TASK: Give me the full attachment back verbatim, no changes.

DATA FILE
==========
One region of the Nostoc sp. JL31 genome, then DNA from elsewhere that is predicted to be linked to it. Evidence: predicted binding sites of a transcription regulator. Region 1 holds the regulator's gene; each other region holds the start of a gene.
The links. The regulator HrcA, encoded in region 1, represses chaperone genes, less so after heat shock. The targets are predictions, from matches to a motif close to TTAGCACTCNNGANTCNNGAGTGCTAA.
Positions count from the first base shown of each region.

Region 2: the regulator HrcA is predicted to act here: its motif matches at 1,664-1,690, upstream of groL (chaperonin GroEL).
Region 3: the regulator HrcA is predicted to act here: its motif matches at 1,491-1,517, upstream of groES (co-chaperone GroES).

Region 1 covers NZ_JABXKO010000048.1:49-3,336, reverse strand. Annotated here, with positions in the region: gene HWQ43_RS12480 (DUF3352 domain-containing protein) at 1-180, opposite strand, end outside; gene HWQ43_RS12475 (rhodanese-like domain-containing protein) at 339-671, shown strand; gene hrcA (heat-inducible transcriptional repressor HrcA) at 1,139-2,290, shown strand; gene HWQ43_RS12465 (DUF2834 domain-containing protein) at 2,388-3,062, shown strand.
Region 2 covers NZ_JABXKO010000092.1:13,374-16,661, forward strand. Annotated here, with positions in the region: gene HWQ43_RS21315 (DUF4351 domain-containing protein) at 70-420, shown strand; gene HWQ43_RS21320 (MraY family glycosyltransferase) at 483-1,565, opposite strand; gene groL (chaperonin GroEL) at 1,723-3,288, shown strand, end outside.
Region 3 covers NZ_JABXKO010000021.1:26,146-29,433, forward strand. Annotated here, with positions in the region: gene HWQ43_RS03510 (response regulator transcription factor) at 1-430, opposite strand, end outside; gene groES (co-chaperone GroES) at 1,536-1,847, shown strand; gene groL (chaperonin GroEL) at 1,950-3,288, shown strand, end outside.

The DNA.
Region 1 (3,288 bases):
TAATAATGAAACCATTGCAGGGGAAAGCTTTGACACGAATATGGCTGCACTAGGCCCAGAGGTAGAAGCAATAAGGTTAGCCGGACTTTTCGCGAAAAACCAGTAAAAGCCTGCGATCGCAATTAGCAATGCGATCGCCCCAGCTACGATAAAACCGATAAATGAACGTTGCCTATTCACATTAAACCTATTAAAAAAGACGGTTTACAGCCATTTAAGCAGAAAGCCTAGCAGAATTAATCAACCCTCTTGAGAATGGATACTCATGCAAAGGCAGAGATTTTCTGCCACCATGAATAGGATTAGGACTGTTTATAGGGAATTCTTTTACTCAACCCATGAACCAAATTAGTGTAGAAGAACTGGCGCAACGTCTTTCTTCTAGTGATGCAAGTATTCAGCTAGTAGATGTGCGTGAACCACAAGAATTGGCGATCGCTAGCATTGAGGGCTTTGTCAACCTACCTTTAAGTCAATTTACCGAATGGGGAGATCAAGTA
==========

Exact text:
One region of the Nostoc sp. JL31 genome, then DNA from elsewhere that is predicted to be linked to it. Evidence: predicted binding sites of a transcription regulator. Region 1 holds the regulator's gene; each other region holds the start of a gene.
The links. The regulator HrcA, encoded in region 1, represses chaperone genes, less so after heat shock. The targets are predictions, from matches to a motif close to TTAGCACTCNNGANTCNNGAGTGCTAA.
Positions count from the first base shown of each region.

Region 2: the regulator HrcA is predicted to act here: its motif matches at 1,664-1,690, upstream of groL (chaperonin GroEL).
Region 3: the regulator HrcA is predicted to act here: its motif matches at 1,491-1,517, upstream of groES (co-chaperone GroES).

Region 1 covers NZ_JABXKO010000048.1:49-3,336, reverse strand. Annotated here, with positions in the region: gene HWQ43_RS12480 (DUF3352 domain-containing protein) at 1-180, opposite strand, end outside; gene HWQ43_RS12475 (rhodanese-like domain-containing protein) at 339-671, shown strand; gene hrcA (heat-inducible transcriptional repressor HrcA) at 1,139-2,290, shown strand; gene HWQ43_RS12465 (DUF2834 domain-containing protein) at 2,388-3,062, shown strand.
Region 2 covers NZ_JABXKO010000092.1:13,374-16,661, forward strand. Annotated here, with positions in the region: gene HWQ43_RS21315 (DUF4351 domain-containing protein) at 70-420, shown strand; gene HWQ43_RS21320 (MraY family glycosyltransferase) at 483-1,565, opposite strand; gene groL (chaperonin GroEL) at 1,723-3,288, shown strand, end outside.
Region 3 covers NZ_JABXKO010000021.1:26,146-29,433, forward strand. Annotated here, with positions in the region: gene HWQ43_RS03510 (response regulator transcription factor) at 1-430, opposite strand, end outside; gene groES (co-chaperone GroES) at 1,536-1,847, shown strand; gene groL (chaperonin GroEL) at 1,950-3,288, shown strand, end outside.

The DNA.
Region 1 (3,288 bases):
TAATAATGAAACCATTGCAGGGGAAAGCTTTGACACGAATATGGCTGCACTAGGCCCAGAGGTAGAAGCAATAAGGTTAGCCGGACTTTTCGCGAAAAACCAGTAAAAGCCTGCGATCGCAATTAGCAATGCGATCGCCCCAGCTACGATAAAACCGATAAATGAACGTTGCCTATTCACATTAAACCTATTAAAAAAGACGGTTTACAGCCATTTAAGCAGAAAGCCTAGCAGAATTAATCAACCCTCTTGAGAATGGATACTCATGCAAAGGCAGAGATTTTCTGCCACCATGAATAGGATTAGGACTGTTTATAGGGAATTCTTTTACTCAACCCATGAACCAAATTAGTGTAGAAGAACTGGCGCAACGTCTTTCTTCTAGTGATGCAAGTATTCAGCTAGTAGATGTGCGTGAACCACAAGAATTGGCGATCGCTAGCATTGAGGGCTTTGTCAACCTACCTTTAAGTCAATTTACCGAATGGGGAGATCAAGTA